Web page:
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​For some people, the COVID-19 pandemic is their first personal experience with a global health crisis but for others, it's not unprecedented. 2021 marks the 40th anniversary of the first reported cases of a global epidemic that continues to this day.

On June 5, 1981, the world was introduced to what would become known as AIDS (acquired immunodeficiency syndrome) in a small, rather nondescript report about a cluster of young men in Los Angeles. The Center for Disease Control and Prevention only reported it because two of the young men had died, however, they didn’t think it was anything significant1,2,3. After the report was published, the number of cases of this mystery illness kept rising. 

AIDS is caused by HIV (human immunodeficiency virus), a virus that attacks the immune system, making a person more vulnerable to other infections and diseases. HIV is spread by contact with certain bodily fluids, such as blood, breast milk, semen and vaginal secretions.

Like we’ve seen with COVID, it didn’t take long before new infections appeared worldwide and in 1982, Professor Ron Penny diagnosed the first case of AIDS in Australia. A year later, Australia would have its first AIDS-related death in Melbourne4.

It wasn’t until three years later that researchers identified HIV as the cause of AIDS and it would be another 12 years before an effective treatment (known as triple therapy) was developed. Further development of these medications continued to change the lives of people with HIV. It went from a near-certain death sentence to a chronic condition no worse than diabetes. Currently, there is no cure for HIV, but people with HIV who are taking antiretroviral therapy and are virally suppressed do not transmit HIV to their sexual partners. Pre-exposure prophylaxis or PrEP can be taken by HIV-negative people to protect them and prevent HIV infection.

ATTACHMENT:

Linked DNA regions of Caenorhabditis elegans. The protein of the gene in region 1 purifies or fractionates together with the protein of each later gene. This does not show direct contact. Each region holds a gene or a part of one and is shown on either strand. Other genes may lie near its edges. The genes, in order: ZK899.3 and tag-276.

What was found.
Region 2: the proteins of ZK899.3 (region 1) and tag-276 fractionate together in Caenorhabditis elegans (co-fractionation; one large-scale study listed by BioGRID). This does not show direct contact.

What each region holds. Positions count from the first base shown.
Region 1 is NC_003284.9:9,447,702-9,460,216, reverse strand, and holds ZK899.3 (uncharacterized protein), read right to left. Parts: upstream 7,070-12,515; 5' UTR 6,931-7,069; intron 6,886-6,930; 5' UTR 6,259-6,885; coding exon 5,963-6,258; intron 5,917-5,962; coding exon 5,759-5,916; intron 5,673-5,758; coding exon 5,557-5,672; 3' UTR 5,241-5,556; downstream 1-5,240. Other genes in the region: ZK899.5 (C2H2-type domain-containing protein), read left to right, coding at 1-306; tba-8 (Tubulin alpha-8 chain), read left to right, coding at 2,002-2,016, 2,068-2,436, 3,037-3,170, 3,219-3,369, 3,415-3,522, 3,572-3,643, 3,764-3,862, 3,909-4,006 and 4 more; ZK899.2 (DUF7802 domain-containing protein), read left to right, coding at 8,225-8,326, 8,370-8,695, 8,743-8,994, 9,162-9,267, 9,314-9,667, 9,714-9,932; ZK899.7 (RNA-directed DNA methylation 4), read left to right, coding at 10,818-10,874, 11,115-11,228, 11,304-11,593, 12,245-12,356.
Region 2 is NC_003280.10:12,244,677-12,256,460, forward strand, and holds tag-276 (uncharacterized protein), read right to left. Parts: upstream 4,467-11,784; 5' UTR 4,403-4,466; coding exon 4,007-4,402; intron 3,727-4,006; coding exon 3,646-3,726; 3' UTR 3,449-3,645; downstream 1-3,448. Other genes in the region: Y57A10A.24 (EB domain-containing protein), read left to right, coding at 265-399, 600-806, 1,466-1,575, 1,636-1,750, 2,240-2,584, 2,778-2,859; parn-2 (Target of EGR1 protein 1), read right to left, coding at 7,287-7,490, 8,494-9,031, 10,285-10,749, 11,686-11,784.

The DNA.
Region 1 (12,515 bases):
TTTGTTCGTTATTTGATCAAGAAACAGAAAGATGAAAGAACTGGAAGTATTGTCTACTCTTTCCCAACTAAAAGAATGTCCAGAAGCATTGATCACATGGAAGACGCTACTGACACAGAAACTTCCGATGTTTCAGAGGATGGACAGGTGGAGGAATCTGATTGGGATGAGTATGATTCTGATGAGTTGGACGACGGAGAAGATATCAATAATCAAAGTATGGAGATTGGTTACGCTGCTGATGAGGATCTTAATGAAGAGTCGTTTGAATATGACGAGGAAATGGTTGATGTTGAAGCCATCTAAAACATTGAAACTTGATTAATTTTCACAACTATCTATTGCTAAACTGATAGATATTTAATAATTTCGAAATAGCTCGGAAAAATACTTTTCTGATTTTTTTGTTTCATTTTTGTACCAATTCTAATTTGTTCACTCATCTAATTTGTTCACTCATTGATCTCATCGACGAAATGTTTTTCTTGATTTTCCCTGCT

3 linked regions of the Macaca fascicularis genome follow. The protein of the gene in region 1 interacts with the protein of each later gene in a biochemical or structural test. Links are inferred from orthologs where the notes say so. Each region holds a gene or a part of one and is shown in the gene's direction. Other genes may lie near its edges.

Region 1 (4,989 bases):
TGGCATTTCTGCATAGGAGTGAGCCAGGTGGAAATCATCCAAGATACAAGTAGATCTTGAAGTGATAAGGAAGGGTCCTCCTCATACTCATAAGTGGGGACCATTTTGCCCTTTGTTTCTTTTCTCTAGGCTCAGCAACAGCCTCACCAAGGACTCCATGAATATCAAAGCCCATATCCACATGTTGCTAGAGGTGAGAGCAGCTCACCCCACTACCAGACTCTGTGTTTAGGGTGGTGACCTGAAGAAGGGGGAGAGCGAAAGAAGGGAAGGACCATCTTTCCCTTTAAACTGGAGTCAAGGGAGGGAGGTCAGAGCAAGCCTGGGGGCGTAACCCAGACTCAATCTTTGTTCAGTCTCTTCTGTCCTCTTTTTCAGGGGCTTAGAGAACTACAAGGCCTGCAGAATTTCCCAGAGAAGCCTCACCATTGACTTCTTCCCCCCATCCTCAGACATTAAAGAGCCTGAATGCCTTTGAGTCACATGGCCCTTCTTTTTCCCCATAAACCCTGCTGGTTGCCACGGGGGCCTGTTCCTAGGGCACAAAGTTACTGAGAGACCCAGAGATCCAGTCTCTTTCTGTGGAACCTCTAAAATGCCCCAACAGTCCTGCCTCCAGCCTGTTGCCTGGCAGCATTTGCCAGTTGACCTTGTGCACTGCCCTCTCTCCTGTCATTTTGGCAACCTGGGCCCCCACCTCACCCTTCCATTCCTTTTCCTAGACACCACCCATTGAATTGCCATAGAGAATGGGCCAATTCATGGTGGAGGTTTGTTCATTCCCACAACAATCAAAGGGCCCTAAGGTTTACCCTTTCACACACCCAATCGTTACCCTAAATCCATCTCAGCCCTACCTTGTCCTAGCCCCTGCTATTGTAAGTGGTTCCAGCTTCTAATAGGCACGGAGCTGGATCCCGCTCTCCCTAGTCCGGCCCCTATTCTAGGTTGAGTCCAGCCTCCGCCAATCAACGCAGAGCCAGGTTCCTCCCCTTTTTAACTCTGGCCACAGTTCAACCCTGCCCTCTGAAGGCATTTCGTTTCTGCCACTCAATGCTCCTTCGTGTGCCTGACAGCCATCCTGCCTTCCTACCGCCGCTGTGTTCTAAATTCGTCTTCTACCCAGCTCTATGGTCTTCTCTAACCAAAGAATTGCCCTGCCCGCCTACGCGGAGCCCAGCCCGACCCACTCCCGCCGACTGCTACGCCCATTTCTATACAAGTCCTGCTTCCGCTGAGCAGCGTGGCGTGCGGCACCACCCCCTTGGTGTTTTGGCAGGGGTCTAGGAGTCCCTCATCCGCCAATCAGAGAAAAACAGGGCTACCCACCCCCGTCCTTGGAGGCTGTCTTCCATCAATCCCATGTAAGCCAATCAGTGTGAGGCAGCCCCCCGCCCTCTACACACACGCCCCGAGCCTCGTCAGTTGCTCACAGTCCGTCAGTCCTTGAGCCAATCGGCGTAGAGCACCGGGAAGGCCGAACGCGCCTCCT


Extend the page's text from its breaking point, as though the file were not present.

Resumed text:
From the start of the epidemic in 1981, gay communities in countries like Australia, UK and USA were heavily hit by HIV4,5,6,7 and as a result, the virus became stigmatised as an illness of “poofs, queers and fags”8. The legacy of that stigma remains a source of significant trauma for LGBTQI+ people and led to the misconception that heterosexual cis-gendered men aren't at risk of contracting HIV.

 

HIV is rising in heterosexual men

Between 2014 and 2018, the national rate of HIV diagnoses reduced by 23%10 but HIV in heterosexuals rose by 10%. In 2019, there was a 38% rise in diagnoses of HIV among men who identified as straight, who contracted the virus via heterosexual sex11.

In Western Australia (WA) in 2019 — for the first time since the start of the HIV epidemic —more heterosexual men were diagnosed with HIV than same-sex attracted men12. The state saw a 21% rise in straight men diagnosed with HIV, while in the same year the rate of same-sex attracted men diagnosed dropped by 51%12. What makes the WA cases interesting is that almost all of these men were Australian born, over the age of 40, and contracted the virus via unprotected sex with women while overseas, in most cases in the Southeast Asian region12.

 

Change the conversation

To ensure heterosexual men understand their risk of contracting HIV we need to change the conversation. In 2019, out and proud HIV-positive woman Jane Costello wrote about sitting at an Asia Pacific regional HIV conference. On the agenda were “men who sleep with men, transgender persons, sex workers, injecting drug users, youth and women”13. Jane noted the absence of heterosexual men from the conference program and wrote, “Doesn’t everyone’s sexual health, status and wellbeing matter?”13. In the past, our language around HIV has been that it affects ‘others’, without incorporating the reality that it can impact all of us.